Wick Beach reopened Friday, but dogs won't be welcomed back right away.
Pacific Rim National Park Reserve officials shut down the beach and surrounding area after a wolf attacked a dog Thursday morning.
“What was particularly concerning about this morning's incident is that the dog was actually on a leash at the time of the attack,” the Park's resource conservation manager Renee Wissink told the Westerly News on Thursday. “Normally wolves won't go after dogs that are on leash...The wolf was very bold.”
The dog survived the attack but Wissink said “there was definitely contact and sustained contact between the dog and the wolf.”
The attack prompted an immediate 24-hour shut down of the beach to give Wissink's team space to haze the animal and try to re-instill a natural fear of humans.
“We have air-horns. We have special shells that we shoot out of a shotgun. They're called bangers and screamers because they do just that: they create an explosive noise or a screaming noise,” Wissink said.
“The one we will be using on this animal is bean bag projectiles. They're meant to hit a large muscle mass like the rump, so they do create a pain stimulus. The idea there is to try to do some aversive conditioning to associate people with negative things so that [wolves] are going to stay away from people and their dogs.”
He said the wolf is believed to be the same one that has been reported following people and their pets along Florencia Beach and noted its behaviour suggests significant habituation and no fear of humans.
“If this wolf continues to exhibit this behaviour, if the habituation has gone too far, then, in the end, there may be no other option but to destroy it. But, that would be our absolute last option,” he said.
“The absolute last thing we want to do is destroy an animal....Wolves are an integral part of the ecosystem here and also highly respected by our First Nations. The Tla-o-qui-aht First Nation for example has made it very clear that the wolf is a very sacred animal to them and they don't want to see those animals destroyed.”
In an effort to give the wolf every chance to succeed, survive, and become wild again, Wissink said the Park has put a one-week dog ban in place throughout the entire Long Beach Unit.
“We're still not getting the level of compliance that we would like with the dogs off-leash issue and we really need people to help us here, particularly locals,” he said. It's often not a wildlife problem, it's more a people problem. The wildlife is learning their bad behaviours from us and they pay the price in the end.”
While the dog that was attacked on Thursday was on a leash at the time, Wissink suggested the wolf's behaviour stemmed from seeing other dogs off-leash.
“I think it's an escalation as a result of people not having their dogs on leash previously,” he said. “They've learned that dogs off leash are easy targets and then they learn that dogs are easy targets whether they're on or off-leash.”
Dogs, by law, must be leashed at all times within the Park, but too many visitors are struggling to understand the importance of that law and, Wissink said, talks about enhanced enforcement are ongoing.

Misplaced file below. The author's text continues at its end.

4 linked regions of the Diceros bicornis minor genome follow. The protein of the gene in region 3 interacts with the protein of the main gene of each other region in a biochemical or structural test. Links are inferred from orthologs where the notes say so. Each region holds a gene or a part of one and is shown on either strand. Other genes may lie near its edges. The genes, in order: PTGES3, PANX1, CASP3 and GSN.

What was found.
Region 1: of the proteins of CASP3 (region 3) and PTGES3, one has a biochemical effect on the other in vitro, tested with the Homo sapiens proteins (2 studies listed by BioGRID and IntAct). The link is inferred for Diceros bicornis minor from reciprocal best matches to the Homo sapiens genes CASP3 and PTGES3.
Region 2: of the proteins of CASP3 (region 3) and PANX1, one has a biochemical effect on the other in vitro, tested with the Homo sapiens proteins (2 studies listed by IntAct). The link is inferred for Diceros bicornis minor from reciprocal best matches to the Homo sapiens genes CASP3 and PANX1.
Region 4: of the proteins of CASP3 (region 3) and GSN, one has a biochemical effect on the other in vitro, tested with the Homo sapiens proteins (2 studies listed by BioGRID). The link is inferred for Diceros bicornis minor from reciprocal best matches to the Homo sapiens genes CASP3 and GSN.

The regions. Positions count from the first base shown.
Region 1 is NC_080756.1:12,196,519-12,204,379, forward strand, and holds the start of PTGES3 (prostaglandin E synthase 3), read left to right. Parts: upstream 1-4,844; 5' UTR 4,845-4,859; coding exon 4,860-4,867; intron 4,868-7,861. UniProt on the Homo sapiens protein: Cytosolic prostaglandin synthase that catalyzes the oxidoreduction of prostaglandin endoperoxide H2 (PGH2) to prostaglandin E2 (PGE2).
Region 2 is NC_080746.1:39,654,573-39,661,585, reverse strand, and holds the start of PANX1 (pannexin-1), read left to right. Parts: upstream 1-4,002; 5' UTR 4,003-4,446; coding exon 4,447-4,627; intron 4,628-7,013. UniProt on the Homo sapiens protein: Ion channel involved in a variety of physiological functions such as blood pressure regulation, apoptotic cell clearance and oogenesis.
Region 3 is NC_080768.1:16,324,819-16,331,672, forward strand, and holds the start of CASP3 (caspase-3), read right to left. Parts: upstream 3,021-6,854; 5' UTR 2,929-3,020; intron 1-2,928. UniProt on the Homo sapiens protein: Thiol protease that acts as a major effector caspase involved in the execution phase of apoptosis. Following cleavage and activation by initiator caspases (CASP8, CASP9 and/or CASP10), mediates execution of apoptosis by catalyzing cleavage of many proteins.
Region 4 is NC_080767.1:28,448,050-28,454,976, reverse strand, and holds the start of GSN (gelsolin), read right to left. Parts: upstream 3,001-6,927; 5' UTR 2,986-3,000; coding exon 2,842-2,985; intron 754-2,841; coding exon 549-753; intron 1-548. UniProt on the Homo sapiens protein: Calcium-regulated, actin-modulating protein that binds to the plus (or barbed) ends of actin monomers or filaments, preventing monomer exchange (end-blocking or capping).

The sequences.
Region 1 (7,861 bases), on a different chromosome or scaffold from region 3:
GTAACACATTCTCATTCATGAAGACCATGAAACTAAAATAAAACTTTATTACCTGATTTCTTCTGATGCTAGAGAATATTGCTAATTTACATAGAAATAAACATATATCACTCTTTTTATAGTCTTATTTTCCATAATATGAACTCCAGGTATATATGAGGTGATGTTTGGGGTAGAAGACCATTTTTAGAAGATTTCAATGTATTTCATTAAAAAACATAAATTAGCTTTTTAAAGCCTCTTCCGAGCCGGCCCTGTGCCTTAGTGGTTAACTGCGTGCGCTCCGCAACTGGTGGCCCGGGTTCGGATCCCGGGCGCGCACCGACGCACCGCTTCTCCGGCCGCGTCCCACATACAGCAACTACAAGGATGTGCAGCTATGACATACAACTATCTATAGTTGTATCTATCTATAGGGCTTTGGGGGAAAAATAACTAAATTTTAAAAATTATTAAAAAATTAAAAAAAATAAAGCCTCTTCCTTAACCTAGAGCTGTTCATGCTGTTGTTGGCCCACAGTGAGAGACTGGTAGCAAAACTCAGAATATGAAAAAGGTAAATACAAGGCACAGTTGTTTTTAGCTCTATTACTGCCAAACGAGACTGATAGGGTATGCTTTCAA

“It's a huge problem and we really would like to find the mechanism to bring better compliance and, I think, locals can be one part of that solution by setting good examples and being ambassadors. But, aside from that, we are exploring other things that we might do...We are going to look at other options that we might institute in the future, but those are still under discussion,” he said.
“Our beaches are really important for shorebirds during the migration. They really rely on our beaches to feed and build up their energies before they make those long distance flights either up to the arctic for their breeding season or back to their winter ranges. So our beaches are really critical for them and being disturbed really alters that energetic balance.”
He said humans and wildlife can coexist on the West Coast but steps must be taken to keep both sides safe.
“Even though, here in the Long Beach Unit and in the two districts [Tofino and Ucluelet], we're almost getting a million visitors a year here, if everybody does their bit, we can coexist with these large carnivores: our wolves, our cougars, our bears. We can do that,” he said.
“Wolves have an important ecological function. They have an important cultural function and, I think, they're important to the visitor experience. The visitors know that there are wild wolves on our landscape, but to maintain them there everybody's got to do their bit.”
He urges locals to be good examples by leashing their pets when they're at the Park.
“One of the things we hear from visitors is, 'I came here and had my dog on its leash, but then I saw other people with their dog's off leash so I thought it was OK,'” he said.
“A lot of our visitors come from away and they don't understand our wildlife situation. Our local citizens do and if we can get them to be ambassadors and set good examples then that would really help us go a long way.”
He added the leash problem is not isolated within the Park's boundaries and said Coastal collaboration is needed.
“We need a solution here that goes right across the peninsula,” he said. “It's not just a Park problem, it's also in both Tofino and Ucluelet, so we'd like to come up with some joint solutions that would for everybody.”
He added the Park welcomes roughly 950,000 visitors each year and recent survey results suggests at least 10 per cent of them are bringing dogs with them.
“It's a large number of dogs and a large number of dogs off-leash, but we have to slowly build the momentum so we get beyond that tipping point,” he said.
“When I was a child nobody wore seat-belts and we thought that was normal, but now if you see somebody not wearing a seatbelt they’re the exception. That's where we need to get to with this dogs off leash business.”